How the Windows password works and why when we type a wrong one it takes more time to login

It may have happened that you entered the wrong password on Windows (XP/7/8/10…) and noticed that the computer took longer to retry the input field. 

Many will have wondered why when you enter the correct password the PC recognizes it immediately, while it remains in a sort of semi-stall otherwise.


Some may have thought that the computer needs to do more calculations to verify the ‘wrong’ password, but it doesn’t. 

The instructions that the PC performs to verify passwords are always the same: it performs a hash between the entered key and the previously stored key. 

The storage in the system of the initial password is not in ‘plain text’ (readable text), instead a Hash OWF (complexity problem class NP) is executed and stored in a string for security reasons (it will not be possible to trace the password entered even with this string in hand).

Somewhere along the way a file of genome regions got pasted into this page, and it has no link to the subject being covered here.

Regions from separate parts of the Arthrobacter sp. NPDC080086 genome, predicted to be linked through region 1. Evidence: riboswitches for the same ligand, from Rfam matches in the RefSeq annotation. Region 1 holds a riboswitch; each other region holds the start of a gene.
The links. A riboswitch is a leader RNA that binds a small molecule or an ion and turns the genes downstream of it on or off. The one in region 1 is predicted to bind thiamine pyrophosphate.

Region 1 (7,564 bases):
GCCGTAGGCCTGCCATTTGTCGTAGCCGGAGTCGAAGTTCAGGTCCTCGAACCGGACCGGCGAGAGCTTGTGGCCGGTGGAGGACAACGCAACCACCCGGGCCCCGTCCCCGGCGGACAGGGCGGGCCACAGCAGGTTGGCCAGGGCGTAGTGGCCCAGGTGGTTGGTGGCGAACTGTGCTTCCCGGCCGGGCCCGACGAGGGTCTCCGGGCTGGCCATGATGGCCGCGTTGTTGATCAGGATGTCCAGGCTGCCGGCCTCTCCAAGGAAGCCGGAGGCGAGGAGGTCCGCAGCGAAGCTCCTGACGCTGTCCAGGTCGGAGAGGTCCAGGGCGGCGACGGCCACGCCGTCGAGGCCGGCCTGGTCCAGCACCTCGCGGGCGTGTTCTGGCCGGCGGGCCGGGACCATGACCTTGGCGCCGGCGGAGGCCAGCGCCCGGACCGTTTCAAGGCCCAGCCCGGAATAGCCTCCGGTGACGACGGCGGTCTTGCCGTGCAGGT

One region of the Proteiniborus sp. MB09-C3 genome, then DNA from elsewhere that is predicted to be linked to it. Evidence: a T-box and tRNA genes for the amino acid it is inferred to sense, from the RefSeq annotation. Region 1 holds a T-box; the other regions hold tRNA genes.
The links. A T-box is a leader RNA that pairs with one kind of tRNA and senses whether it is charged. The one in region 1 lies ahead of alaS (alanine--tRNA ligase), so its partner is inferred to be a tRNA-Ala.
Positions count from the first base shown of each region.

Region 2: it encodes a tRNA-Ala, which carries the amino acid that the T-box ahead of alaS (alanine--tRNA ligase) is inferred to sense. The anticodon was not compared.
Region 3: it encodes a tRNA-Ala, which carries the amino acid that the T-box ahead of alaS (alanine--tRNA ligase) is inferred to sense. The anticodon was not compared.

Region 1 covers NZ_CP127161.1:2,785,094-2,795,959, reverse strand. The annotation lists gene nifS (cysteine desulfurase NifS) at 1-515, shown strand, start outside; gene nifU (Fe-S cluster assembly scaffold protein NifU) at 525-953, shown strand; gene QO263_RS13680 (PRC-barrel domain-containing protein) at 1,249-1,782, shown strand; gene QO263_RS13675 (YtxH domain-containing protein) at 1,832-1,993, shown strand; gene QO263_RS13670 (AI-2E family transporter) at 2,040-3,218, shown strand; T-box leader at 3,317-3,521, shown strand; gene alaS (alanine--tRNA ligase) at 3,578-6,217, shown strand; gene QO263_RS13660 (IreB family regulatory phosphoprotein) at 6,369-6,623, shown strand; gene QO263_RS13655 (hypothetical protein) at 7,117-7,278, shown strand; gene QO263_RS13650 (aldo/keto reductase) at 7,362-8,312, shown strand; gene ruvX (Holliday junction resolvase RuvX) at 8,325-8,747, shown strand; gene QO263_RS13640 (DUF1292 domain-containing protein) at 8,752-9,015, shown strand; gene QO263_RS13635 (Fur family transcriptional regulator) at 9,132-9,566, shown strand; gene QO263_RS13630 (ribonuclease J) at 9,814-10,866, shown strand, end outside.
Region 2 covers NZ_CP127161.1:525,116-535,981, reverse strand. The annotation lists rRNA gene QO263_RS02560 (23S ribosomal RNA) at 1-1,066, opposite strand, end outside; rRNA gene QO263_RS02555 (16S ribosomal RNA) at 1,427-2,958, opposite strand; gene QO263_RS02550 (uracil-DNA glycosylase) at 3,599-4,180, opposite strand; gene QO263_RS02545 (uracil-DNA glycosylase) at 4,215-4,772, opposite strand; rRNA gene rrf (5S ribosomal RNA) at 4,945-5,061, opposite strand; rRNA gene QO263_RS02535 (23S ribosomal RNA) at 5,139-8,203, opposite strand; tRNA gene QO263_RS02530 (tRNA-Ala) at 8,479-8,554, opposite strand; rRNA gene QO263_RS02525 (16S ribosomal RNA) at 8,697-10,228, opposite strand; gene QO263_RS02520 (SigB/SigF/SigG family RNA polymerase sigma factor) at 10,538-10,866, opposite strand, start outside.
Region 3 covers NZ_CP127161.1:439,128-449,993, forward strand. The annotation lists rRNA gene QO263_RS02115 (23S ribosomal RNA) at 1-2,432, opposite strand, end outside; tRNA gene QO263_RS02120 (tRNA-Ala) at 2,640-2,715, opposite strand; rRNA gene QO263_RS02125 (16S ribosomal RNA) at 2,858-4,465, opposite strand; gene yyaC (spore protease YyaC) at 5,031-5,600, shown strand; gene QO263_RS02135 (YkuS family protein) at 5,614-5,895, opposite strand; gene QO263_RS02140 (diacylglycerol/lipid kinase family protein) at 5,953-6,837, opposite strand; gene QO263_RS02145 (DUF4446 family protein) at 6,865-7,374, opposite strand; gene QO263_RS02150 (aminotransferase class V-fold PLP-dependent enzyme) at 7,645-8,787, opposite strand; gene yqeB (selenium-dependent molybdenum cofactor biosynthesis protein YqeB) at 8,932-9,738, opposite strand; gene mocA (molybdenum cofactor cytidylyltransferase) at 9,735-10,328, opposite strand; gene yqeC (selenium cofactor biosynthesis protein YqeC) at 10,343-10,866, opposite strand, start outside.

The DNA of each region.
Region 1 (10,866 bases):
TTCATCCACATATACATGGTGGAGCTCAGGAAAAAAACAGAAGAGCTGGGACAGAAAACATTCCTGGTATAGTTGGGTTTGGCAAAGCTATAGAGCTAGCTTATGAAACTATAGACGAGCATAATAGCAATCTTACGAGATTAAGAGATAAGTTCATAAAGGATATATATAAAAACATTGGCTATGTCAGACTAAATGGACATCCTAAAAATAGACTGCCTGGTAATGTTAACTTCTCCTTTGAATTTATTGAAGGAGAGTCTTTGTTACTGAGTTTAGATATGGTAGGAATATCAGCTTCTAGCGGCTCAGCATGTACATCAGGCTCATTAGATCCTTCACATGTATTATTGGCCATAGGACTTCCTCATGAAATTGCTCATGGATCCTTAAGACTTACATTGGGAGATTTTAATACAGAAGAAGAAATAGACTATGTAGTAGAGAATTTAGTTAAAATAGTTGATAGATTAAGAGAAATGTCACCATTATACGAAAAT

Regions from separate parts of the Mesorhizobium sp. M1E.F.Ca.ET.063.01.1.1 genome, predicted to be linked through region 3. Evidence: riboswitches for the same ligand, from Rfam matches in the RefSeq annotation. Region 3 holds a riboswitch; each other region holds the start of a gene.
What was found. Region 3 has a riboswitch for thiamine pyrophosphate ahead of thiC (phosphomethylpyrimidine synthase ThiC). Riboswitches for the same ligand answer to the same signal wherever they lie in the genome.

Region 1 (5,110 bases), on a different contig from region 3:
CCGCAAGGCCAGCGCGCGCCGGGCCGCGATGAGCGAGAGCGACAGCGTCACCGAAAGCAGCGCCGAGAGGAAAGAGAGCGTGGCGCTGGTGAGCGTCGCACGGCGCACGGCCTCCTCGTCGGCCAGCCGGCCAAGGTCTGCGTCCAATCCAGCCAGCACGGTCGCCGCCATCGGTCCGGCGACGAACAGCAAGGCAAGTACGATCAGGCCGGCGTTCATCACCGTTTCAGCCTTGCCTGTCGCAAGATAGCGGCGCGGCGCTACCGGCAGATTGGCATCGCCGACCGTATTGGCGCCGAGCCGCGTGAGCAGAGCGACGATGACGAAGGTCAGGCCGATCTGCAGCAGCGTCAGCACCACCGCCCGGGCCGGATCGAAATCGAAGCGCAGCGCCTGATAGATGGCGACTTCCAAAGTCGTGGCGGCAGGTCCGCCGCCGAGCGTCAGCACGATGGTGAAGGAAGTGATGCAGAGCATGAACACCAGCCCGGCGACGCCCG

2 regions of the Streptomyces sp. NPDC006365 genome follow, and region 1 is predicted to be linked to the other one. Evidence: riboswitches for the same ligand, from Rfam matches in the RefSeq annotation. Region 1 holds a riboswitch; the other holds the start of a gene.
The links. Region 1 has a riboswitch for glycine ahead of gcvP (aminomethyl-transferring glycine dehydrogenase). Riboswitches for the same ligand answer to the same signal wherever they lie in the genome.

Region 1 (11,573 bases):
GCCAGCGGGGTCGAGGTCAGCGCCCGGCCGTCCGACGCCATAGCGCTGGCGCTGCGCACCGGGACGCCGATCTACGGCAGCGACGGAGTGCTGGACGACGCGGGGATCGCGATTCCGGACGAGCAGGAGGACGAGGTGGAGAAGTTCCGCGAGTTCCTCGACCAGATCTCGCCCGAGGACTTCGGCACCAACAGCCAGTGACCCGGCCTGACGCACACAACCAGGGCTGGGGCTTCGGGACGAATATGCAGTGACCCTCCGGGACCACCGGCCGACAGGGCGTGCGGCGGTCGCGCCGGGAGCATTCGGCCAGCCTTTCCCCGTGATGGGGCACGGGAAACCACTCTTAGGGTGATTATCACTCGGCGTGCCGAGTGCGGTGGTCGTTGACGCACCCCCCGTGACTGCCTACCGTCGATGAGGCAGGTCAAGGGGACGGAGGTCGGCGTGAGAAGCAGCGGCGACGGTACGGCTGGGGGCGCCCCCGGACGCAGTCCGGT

When you go to enter the password to access, the PC performs a new Hash conversion and compares the new string with the one initially saved. 

 If there is a match, let it access the desktop, otherwise it will retry the input field. 


But if it performs the same calculations, why does it take longer when you make a mistake? 

It’s a security measure: by imposing a short delay in case of failure, you can avoid brute force attacks (in short, those who try all the passwords to find the right one), as even just 5 seconds of waiting would increase such attacks from years to decades more to be completed. 

The generic name for this behavior is tarpitting. 

Concept initially used in the release of accesses for network devices, now extended to many other applications. 

Here is an in-depth explanation. 

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